My mother said "Guess what?" Kids at any age hate that question. It assumes adult superiority. I would have been about three years old. Probably the excitement in her eyes helped seal in the memory. She supplied her own answer. "Pop’s brought a new car. He's bringing it round." [Pop was my grandfather}. We were living in a small house near the Catholic church in Little River.
To add to the excitement, Mr Aitken, an elderly neighbour, buzzed in on his old water-cooled motor cycle to bring us a large basket of freshly picked juicy cherries from his orchard. Just as he started to leave, the new car cruised up the drive, crushing fennel, blackberry and periwinkle along the verges, billowing clouds of dust, scattering pups, chooks, and causing Mr Aitken to dismount hastily and wheel his cumbersome machine out of the way.
The car was a big pre-war Oldsmobile – the same black red as the cherries. The flashest car in Little River, it remained a sleek symbol of technology, mobility, glamour and power during my childhood years. Pop drove it like a king. Lounging against it he would discuss fat lamb prices, the meaning of life or spin a tale to engage a child’s fancy. During the war years it often served as the local ambulance - Yankee marines with malaria relapses, locals with heart attacks, hands half-severed in a farm accident, women in labour. (Mum often drove in such circumstances. She was an excellent driver). He took his dogs in the capacious boot to muster, to trials, to breed - my job to make sure the vents were open. Whenever we shifted house we went in the Oldsmobile. And Mum drove it to his funeral.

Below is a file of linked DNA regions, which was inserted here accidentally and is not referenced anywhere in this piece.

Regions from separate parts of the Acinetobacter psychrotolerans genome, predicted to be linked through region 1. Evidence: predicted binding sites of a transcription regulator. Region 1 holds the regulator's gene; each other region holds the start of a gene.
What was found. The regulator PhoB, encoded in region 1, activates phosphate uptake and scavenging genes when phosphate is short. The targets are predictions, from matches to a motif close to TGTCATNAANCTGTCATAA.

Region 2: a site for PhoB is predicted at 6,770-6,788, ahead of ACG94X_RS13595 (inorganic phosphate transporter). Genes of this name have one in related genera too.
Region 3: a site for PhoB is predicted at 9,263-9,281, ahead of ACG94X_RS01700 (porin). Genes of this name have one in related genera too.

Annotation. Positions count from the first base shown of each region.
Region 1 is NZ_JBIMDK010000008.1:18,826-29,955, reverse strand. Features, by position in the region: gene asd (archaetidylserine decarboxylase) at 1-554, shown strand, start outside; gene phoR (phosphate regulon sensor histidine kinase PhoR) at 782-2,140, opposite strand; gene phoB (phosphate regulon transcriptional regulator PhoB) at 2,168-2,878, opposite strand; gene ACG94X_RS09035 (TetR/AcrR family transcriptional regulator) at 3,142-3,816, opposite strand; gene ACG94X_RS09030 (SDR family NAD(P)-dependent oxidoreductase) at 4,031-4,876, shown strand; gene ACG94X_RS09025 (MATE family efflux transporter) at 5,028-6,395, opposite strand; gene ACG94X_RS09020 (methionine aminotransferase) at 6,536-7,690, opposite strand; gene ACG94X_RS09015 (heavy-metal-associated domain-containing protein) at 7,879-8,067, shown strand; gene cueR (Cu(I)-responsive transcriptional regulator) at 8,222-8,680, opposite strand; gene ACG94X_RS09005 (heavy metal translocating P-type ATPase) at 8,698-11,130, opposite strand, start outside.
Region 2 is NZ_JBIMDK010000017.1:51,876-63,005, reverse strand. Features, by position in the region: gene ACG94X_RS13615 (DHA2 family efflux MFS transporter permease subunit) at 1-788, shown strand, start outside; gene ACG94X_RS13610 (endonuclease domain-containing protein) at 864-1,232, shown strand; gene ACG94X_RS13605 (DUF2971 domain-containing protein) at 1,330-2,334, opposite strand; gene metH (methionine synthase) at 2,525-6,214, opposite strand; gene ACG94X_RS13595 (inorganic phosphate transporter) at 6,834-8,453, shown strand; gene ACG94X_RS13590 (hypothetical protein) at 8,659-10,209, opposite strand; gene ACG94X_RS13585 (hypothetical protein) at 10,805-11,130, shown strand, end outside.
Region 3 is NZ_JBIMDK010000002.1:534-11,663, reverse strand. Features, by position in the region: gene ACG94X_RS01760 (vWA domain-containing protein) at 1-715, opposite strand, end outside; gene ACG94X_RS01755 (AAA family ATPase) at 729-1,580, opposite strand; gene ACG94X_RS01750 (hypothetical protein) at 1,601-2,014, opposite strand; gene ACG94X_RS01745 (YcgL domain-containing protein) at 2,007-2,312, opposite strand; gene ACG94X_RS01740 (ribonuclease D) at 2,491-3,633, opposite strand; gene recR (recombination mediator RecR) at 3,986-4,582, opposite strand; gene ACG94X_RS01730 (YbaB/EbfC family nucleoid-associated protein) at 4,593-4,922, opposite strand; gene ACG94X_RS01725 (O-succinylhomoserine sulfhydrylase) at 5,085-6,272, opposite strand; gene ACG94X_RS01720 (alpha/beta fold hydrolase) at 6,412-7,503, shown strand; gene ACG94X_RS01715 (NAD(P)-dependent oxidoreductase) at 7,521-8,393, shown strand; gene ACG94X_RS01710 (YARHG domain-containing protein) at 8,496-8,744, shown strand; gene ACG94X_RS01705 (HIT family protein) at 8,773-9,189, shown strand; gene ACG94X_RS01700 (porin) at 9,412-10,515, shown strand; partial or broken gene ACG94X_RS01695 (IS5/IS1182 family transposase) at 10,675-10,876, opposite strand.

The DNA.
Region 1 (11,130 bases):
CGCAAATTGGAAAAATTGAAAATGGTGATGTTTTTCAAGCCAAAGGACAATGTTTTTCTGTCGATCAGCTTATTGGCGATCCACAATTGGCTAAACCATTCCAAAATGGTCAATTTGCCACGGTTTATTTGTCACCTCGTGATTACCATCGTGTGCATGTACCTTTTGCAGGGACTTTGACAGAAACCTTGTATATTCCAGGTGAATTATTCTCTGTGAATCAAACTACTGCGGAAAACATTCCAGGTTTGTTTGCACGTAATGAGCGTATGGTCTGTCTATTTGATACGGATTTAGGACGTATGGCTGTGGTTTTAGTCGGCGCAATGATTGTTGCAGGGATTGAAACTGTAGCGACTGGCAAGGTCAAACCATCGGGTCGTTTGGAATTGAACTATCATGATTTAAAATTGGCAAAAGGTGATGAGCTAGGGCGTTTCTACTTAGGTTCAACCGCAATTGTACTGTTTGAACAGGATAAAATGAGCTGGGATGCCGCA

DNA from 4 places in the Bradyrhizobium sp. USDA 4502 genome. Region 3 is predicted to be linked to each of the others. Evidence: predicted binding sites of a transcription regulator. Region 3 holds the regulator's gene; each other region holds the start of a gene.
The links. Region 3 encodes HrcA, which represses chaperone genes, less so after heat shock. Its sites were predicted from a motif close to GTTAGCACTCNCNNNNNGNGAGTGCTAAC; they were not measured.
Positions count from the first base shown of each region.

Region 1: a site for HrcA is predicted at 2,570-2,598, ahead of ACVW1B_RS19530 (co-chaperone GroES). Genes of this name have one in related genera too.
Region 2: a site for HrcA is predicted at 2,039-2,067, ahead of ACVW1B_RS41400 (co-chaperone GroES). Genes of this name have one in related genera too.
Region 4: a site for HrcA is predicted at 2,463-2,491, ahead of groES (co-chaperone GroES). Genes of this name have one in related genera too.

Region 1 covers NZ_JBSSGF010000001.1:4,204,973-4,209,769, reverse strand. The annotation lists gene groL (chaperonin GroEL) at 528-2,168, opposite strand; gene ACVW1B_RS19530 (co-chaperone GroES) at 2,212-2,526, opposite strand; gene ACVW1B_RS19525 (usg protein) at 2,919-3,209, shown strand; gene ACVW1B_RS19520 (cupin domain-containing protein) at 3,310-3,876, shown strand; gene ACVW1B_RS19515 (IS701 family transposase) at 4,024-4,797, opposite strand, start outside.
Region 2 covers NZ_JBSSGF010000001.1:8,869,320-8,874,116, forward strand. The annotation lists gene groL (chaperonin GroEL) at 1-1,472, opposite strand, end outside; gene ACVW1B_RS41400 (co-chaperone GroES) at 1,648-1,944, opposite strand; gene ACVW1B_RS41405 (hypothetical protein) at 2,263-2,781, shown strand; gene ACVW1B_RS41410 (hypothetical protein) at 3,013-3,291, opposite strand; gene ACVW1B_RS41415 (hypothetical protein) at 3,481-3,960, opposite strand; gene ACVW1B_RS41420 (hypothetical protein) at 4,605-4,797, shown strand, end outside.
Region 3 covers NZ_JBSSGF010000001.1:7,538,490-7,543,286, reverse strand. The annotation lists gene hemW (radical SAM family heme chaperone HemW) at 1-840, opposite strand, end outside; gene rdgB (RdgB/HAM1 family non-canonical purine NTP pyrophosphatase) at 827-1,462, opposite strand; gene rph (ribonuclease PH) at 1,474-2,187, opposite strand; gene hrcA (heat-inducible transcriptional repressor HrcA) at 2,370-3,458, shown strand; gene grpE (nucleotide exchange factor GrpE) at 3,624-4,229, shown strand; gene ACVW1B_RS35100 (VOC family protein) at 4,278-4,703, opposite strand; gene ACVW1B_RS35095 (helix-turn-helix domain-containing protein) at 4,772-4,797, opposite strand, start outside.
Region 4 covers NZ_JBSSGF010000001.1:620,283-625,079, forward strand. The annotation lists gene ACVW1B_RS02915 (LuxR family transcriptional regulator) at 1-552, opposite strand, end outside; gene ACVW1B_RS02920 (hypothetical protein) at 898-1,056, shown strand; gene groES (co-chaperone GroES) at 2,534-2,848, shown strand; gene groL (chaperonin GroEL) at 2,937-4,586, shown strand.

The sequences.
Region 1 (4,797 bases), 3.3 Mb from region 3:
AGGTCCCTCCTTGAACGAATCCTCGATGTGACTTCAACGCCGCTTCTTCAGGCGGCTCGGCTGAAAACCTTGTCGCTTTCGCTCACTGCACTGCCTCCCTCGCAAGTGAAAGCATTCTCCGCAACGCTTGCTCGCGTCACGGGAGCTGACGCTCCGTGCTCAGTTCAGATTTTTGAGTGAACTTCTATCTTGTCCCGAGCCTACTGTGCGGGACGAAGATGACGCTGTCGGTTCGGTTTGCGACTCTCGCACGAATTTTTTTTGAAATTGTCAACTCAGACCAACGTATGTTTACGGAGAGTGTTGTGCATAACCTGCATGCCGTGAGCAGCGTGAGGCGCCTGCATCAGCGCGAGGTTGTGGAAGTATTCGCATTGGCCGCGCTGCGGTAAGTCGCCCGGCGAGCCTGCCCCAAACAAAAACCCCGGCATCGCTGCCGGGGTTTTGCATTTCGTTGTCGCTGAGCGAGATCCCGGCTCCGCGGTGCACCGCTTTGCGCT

The motor car has been a constant throughout my life though during the war years with petrol rationing there were not that many around. There were hitching posts outside the Little River post office and railway station and they were used. In Christchurch dray carts still delivered goods, especially beer barrels. When the war ended and rationing was eventually lifted the era of the car really began. Quickly, there were flasher cars than the Oldsmobile around. The local farmers began to bypass the railway – trucking their lambs straight to the works and wool through to the stores. Women went through to Christchurch to the larger maternity hospitals. Little River hospital closed and then the railway line. Stepfather Dick drove us through to Lancaster Park to see the All Blacks play.
When I started teaching I realised I could afford a car. I saw the bank manager and arranged a loan. He offered me further money to invest in shares for the new oil refinery at Marsden Point. Shares were beyond my experience and it had been drummed into me as post-Depression lore ‘borrow as little as you have to.” I turned his offer down. Looking back I wonder how my life might have panned out if I had invested in the stockmarket at that stage. I used the car loan to buy a Morris Minor.
New Zealand’s economic history can be followed from my car ownership – Austin, then several Hillman, then a switch to Honda, Subaru and the last a Toyota Corolla.
At the time I failed to make the connection between the refinery and the motor-industry.